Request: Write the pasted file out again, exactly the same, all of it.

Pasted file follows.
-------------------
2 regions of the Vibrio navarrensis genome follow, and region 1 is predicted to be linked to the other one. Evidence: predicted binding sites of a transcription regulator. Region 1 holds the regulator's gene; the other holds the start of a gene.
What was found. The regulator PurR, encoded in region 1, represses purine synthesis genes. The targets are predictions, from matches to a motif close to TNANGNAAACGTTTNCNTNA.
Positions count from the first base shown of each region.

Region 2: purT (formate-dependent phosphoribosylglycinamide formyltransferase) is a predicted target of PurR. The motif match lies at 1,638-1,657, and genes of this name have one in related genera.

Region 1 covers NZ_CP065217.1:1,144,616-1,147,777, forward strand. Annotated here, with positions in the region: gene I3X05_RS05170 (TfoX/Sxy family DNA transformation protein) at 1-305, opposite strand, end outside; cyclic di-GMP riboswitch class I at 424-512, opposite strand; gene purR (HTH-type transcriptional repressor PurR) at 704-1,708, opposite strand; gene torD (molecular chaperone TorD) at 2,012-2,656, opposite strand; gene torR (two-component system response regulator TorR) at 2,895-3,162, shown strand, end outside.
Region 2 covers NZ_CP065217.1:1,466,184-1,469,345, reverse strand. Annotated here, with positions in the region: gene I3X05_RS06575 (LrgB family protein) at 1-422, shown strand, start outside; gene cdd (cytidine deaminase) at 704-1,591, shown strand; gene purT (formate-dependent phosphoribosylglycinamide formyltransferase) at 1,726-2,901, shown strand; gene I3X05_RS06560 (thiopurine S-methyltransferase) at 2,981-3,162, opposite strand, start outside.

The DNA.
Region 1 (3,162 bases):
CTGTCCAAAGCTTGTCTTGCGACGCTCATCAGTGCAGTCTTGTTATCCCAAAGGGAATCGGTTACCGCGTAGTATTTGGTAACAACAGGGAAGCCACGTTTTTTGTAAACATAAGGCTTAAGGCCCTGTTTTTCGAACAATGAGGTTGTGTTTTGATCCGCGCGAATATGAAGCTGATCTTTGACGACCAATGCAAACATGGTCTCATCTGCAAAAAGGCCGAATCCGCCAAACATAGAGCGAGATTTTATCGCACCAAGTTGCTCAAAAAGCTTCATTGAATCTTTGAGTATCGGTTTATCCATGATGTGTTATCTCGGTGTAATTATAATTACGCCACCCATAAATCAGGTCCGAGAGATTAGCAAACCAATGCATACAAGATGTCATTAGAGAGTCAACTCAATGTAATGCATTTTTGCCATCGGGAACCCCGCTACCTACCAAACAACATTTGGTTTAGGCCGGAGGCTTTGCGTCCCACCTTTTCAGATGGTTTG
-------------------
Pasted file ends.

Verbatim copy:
2 regions of the Vibrio navarrensis genome follow, and region 1 is predicted to be linked to the other one. Evidence: predicted binding sites of a transcription regulator. Region 1 holds the regulator's gene; the other holds the start of a gene.
What was found. The regulator PurR, encoded in region 1, represses purine synthesis genes. The targets are predictions, from matches to a motif close to TNANGNAAACGTTTNCNTNA.
Positions count from the first base shown of each region.

Region 2: purT (formate-dependent phosphoribosylglycinamide formyltransferase) is a predicted target of PurR. The motif match lies at 1,638-1,657, and genes of this name have one in related genera.

Region 1 covers NZ_CP065217.1:1,144,616-1,147,777, forward strand. Annotated here, with positions in the region: gene I3X05_RS05170 (TfoX/Sxy family DNA transformation protein) at 1-305, opposite strand, end outside; cyclic di-GMP riboswitch class I at 424-512, opposite strand; gene purR (HTH-type transcriptional repressor PurR) at 704-1,708, opposite strand; gene torD (molecular chaperone TorD) at 2,012-2,656, opposite strand; gene torR (two-component system response regulator TorR) at 2,895-3,162, shown strand, end outside.
Region 2 covers NZ_CP065217.1:1,466,184-1,469,345, reverse strand. Annotated here, with positions in the region: gene I3X05_RS06575 (LrgB family protein) at 1-422, shown strand, start outside; gene cdd (cytidine deaminase) at 704-1,591, shown strand; gene purT (formate-dependent phosphoribosylglycinamide formyltransferase) at 1,726-2,901, shown strand; gene I3X05_RS06560 (thiopurine S-methyltransferase) at 2,981-3,162, opposite strand, start outside.

The DNA.
Region 1 (3,162 bases):
CTGTCCAAAGCTTGTCTTGCGACGCTCATCAGTGCAGTCTTGTTATCCCAAAGGGAATCGGTTACCGCGTAGTATTTGGTAACAACAGGGAAGCCACGTTTTTTGTAAACATAAGGCTTAAGGCCCTGTTTTTCGAACAATGAGGTTGTGTTTTGATCCGCGCGAATATGAAGCTGATCTTTGACGACCAATGCAAACATGGTCTCATCTGCAAAAAGGCCGAATCCGCCAAACATAGAGCGAGATTTTATCGCACCAAGTTGCTCAAAAAGCTTCATTGAATCTTTGAGTATCGGTTTATCCATGATGTGTTATCTCGGTGTAATTATAATTACGCCACCCATAAATCAGGTCCGAGAGATTAGCAAACCAATGCATACAAGATGTCATTAGAGAGTCAACTCAATGTAATGCATTTTTGCCATCGGGAACCCCGCTACCTACCAAACAACATTTGGTTTAGGCCGGAGGCTTTGCGTCCCACCTTTTCAGATGGTTTG